Nudging your audience along #buildingpassions

I told a friend and his teenage son about my book today. It taught me that you can present the same story in many different ways.

I sat them down and literally explained the main characters and the built structures linked to them. This was a good test for my own memory and would help my comms skills when handling larger audiences.

I literally went with the flow, without any planning except my own knowledge of the book.

My main focus was on the two fathers, Isambard Kingdom Brunel and Sir Charles Barry, and their sons Sir John Wolfe Barry and Henry Marc Brunel. I mentally pictured the small tree I have drawn showing their relationships, and those with Sir Marc Brunel, father of IKB, and Sir Charles’ other sons and grandsons covered in the book.

I also covered broader issues such as the development of architectural styles and the link between ‘modernism’, Art Nouveau and the Crystal Palace.

I thought, as I spoke, of what would keep a teenager interested in the story. I tried as much interaction as I could, asking questions and then providing answers where he or his father couldn’t do so. It was all about nudging them along, but trying to avoid any topic which might appear too technical for a layperson.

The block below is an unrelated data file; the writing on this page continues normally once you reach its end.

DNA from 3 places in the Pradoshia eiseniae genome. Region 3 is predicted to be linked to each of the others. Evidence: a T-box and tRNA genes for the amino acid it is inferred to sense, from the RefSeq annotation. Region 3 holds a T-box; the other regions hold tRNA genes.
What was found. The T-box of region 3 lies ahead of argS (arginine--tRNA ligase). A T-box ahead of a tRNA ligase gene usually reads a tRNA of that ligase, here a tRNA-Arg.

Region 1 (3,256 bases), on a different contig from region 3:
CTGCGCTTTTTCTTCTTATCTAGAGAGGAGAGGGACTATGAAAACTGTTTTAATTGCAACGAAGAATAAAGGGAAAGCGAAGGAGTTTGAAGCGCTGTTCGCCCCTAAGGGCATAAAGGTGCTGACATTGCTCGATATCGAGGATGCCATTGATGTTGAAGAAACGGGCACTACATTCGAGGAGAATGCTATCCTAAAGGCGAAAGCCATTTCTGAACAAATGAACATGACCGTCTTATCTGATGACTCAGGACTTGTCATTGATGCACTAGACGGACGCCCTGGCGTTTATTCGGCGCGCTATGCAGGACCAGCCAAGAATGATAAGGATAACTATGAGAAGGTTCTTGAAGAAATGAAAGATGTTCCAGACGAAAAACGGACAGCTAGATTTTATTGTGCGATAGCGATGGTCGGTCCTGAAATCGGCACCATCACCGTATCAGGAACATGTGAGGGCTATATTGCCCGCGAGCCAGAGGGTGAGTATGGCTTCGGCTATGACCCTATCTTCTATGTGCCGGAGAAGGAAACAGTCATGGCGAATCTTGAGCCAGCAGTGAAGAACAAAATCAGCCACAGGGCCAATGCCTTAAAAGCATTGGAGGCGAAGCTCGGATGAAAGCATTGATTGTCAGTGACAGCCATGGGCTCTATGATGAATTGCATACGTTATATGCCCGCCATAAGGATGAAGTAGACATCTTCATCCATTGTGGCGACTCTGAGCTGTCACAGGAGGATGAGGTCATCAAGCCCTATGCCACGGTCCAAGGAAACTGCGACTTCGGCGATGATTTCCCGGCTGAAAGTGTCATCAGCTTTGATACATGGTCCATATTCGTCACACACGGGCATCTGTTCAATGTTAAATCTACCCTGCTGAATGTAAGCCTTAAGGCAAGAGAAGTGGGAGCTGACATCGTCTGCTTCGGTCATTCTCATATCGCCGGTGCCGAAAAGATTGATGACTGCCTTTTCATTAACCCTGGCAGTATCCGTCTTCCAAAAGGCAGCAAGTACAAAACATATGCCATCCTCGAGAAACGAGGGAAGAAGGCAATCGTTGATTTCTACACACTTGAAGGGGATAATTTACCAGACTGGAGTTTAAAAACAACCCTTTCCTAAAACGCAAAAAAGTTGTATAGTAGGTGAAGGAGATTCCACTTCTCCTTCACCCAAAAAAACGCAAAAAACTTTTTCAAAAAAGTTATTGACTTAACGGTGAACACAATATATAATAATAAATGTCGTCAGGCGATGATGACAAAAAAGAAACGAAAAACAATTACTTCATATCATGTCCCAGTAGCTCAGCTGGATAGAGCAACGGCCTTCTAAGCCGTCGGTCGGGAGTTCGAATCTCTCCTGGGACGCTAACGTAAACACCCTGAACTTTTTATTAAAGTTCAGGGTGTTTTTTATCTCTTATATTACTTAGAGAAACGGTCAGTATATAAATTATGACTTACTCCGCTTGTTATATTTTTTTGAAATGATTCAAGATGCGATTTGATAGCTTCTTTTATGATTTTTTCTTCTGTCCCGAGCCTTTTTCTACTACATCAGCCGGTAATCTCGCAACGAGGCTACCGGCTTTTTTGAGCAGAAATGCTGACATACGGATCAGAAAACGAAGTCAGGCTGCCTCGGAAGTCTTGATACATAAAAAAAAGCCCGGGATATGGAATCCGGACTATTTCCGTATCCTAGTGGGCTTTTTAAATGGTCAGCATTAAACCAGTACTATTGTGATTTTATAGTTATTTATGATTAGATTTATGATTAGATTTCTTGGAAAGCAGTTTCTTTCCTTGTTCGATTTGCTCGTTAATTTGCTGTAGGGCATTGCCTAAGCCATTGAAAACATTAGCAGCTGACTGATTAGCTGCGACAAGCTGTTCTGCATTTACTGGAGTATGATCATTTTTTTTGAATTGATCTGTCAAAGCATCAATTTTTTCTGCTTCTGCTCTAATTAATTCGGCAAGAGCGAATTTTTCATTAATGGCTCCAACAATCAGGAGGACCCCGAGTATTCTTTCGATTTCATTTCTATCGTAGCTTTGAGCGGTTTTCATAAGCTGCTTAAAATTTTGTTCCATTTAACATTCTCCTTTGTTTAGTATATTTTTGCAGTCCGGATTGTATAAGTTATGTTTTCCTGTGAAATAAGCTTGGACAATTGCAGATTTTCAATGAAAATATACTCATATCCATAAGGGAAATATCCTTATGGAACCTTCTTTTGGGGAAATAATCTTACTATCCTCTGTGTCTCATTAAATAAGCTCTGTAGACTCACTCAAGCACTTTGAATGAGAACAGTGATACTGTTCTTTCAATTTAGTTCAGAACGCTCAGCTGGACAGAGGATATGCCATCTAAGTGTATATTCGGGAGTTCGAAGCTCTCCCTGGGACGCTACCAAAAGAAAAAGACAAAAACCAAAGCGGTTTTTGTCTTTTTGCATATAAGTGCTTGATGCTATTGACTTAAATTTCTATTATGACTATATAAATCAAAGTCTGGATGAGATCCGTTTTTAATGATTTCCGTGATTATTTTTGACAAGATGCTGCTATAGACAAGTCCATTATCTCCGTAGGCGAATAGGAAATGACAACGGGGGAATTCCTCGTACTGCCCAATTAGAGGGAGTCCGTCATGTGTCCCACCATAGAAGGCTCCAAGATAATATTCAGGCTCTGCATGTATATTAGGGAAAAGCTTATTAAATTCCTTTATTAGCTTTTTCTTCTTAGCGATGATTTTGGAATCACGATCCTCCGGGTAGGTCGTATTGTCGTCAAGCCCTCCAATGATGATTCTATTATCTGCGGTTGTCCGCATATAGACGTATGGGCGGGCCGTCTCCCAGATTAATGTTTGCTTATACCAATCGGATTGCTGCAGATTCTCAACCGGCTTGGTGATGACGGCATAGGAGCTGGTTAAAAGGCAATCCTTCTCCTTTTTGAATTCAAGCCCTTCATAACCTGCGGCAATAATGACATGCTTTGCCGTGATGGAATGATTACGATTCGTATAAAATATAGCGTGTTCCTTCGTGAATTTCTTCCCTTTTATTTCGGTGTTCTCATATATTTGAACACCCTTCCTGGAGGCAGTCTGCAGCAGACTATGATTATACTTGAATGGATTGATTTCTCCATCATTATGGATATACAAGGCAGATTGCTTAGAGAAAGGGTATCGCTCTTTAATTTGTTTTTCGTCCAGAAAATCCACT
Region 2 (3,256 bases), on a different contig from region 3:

It would be great if I could write books easily this way (think perhaps ‘Sophie’s World’ or ‘Zen and the Art of Motorcycle Maintenance’), but I have not quite mastered such an approach to non-fiction. May be fiction will be easier?

You can always teach an old dog new tricks …

There are all kinds of passions not just #buildingpassions

I watched a beautiful film (‘Lea and I’ on Netflix) yesterday about a young woman who had been diagnosed with cystic fibrosis as a child and wasn’t given long to live.

The film was a true story documentary with a strong emotional feel to it given the serious health issue. Fortunately for Lea Moret, now 23, she still lives and is determined to make the most of her life.

In the film, she travelled a few years ago with a close friend to Latin America to find alternative remedies for her illness. This started with a magnetic healing session in Mexico City and then moved on to more spiritual approaches helped by native concoctions. The most extreme was in Peru, where she and her friend experienced a 10 day shamanic retreat taking the powerful hallucinogen ayahuasca.

It was fascinating to see the experiences Lea and her friend went through first hand, and it seems they had an impact on her for the good, both psychologically and physically.

She deserves this fully as she is an energetic and driven young person who will make the most of her extra time on earth. Her passion for life came to the fore in the film.

I write in this blog about building passions linked to my forthcoming book.

Please find some kind of passion that keeps you going before it’s too late.